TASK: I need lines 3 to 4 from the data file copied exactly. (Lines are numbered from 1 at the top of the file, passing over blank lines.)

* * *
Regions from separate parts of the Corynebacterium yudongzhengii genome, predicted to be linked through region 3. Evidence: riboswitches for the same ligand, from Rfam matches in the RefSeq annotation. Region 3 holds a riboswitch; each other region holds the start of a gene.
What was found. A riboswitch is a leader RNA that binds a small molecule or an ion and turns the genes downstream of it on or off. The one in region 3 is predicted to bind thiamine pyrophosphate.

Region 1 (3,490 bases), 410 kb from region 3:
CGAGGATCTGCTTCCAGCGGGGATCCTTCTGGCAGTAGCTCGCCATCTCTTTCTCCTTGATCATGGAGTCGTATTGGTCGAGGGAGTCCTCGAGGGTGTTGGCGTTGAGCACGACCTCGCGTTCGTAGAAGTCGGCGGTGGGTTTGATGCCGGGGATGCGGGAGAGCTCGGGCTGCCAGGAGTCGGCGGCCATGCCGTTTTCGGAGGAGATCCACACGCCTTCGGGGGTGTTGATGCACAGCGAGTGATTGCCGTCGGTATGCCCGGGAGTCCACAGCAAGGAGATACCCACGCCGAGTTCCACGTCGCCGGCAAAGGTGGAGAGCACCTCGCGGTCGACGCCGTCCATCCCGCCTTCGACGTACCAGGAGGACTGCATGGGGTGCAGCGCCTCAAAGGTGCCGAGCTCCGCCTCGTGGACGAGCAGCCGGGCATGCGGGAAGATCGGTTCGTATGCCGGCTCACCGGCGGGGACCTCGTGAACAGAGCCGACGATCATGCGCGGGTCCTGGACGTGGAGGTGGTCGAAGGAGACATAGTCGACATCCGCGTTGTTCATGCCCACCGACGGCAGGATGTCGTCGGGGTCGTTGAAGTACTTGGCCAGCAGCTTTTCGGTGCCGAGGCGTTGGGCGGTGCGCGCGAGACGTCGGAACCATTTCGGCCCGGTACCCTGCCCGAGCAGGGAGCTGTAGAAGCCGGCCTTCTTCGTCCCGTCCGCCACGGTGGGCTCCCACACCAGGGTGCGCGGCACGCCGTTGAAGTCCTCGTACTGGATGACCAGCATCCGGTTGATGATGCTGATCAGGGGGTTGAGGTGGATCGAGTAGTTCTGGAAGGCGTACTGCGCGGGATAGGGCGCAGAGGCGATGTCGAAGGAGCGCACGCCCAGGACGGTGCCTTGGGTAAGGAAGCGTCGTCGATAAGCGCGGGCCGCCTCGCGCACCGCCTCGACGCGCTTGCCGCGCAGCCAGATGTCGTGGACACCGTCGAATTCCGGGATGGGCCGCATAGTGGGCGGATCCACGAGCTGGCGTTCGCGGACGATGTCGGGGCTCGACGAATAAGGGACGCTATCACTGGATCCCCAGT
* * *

Region 1 (3,490 bases), 410 kb from region 3:
CGAGGATCTGCTTCCAGCGGGGATCCTTCTGGCAGTAGCTCGCCATCTCTTTCTCCTTGATCATGGAGTCGTATTGGTCGAGGGAGTCCTCGAGGGTGTTGGCGTTGAGCACGACCTCGCGTTCGTAGAAGTCGGCGGTGGGTTTGATGCCGGGGATGCGGGAGAGCTCGGGCTGCCAGGAGTCGGCGGCCATGCCGTTTTCGGAGGAGATCCACACGCCTTCGGGGGTGTTGATGCACAGCGAGTGATTGCCGTCGGTATGCCCGGGAGTCCACAGCAAGGAGATACCCACGCCGAGTTCCACGTCGCCGGCAAAGGTGGAGAGCACCTCGCGGTCGACGCCGTCCATCCCGCCTTCGACGTACCAGGAGGACTGCATGGGGTGCAGCGCCTCAAAGGTGCCGAGCTCCGCCTCGTGGACGAGCAGCCGGGCATGCGGGAAGATCGGTTCGTATGCCGGCTCACCGGCGGGGACCTCGTGAACAGAGCCGACGATCATGCGCGGGTCCTGGACGTGGAGGTGGTCGAAGGAGACATAGTCGACATCCGCGTTGTTCATGCCCACCGACGGCAGGATGTCGTCGGGGTCGTTGAAGTACTTGGCCAGCAGCTTTTCGGTGCCGAGGCGTTGGGCGGTGCGCGCGAGACGTCGGAACCATTTCGGCCCGGTACCCTGCCCGAGCAGGGAGCTGTAGAAGCCGGCCTTCTTCGTCCCGTCCGCCACGGTGGGCTCCCACACCAGGGTGCGCGGCACGCCGTTGAAGTCCTCGTACTGGATGACCAGCATCCGGTTGATGATGCTGATCAGGGGGTTGAGGTGGATCGAGTAGTTCTGGAAGGCGTACTGCGCGGGATAGGGCGCAGAGGCGATGTCGAAGGAGCGCACGCCCAGGACGGTGCCTTGGGTAAGGAAGCGTCGTCGATAAGCGCGGGCCGCCTCGCGCACCGCCTCGACGCGCTTGCCGCGCAGCCAGATGTCGTGGACACCGTCGAATTCCGGGATGGGCCGCATAGTGGGCGGATCCACGAGCTGGCGTTCGCGGACGATGTCGGGGCTCGACGAATAAGGGACGCTATCACTGGATCCCCAGT